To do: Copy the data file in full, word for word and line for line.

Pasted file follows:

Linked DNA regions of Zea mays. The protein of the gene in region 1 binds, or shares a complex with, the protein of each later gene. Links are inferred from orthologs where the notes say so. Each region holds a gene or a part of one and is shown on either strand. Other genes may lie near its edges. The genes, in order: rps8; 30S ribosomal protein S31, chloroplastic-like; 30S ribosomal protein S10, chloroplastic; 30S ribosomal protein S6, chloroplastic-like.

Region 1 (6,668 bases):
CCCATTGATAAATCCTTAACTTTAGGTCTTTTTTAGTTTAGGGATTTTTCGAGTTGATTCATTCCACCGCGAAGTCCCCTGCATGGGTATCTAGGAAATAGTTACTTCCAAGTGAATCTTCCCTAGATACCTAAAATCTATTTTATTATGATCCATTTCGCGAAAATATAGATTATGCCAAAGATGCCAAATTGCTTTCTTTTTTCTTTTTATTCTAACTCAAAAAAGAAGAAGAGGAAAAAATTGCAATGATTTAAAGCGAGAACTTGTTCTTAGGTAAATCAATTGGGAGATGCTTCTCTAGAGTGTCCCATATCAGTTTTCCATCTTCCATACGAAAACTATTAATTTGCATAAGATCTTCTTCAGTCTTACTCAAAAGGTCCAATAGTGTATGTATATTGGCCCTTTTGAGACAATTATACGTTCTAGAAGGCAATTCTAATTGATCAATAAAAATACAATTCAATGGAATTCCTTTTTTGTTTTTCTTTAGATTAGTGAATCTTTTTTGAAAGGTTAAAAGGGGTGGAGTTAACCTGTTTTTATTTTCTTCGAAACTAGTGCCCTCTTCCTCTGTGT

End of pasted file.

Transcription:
Linked DNA regions of Zea mays. The protein of the gene in region 1 binds, or shares a complex with, the protein of each later gene. Links are inferred from orthologs where the notes say so. Each region holds a gene or a part of one and is shown on either strand. Other genes may lie near its edges. The genes, in order: rps8; 30S ribosomal protein S31, chloroplastic-like; 30S ribosomal protein S10, chloroplastic; 30S ribosomal protein S6, chloroplastic-like.

Region 1 (6,668 bases):
CCCATTGATAAATCCTTAACTTTAGGTCTTTTTTAGTTTAGGGATTTTTCGAGTTGATTCATTCCACCGCGAAGTCCCCTGCATGGGTATCTAGGAAATAGTTACTTCCAAGTGAATCTTCCCTAGATACCTAAAATCTATTTTATTATGATCCATTTCGCGAAAATATAGATTATGCCAAAGATGCCAAATTGCTTTCTTTTTTCTTTTTATTCTAACTCAAAAAAGAAGAAGAGGAAAAAATTGCAATGATTTAAAGCGAGAACTTGTTCTTAGGTAAATCAATTGGGAGATGCTTCTCTAGAGTGTCCCATATCAGTTTTCCATCTTCCATACGAAAACTATTAATTTGCATAAGATCTTCTTCAGTCTTACTCAAAAGGTCCAATAGTGTATGTATATTGGCCCTTTTGAGACAATTATACGTTCTAGAAGGCAATTCTAATTGATCAATAAAAATACAATTCAATGGAATTCCTTTTTTGTTTTTCTTTAGATTAGTGAATCTTTTTTGAAAGGTTAAAAGGGGTGGAGTTAACCTGTTTTTATTTTCTTCGAAACTAGTGCCCTCTTCCTCTGTGT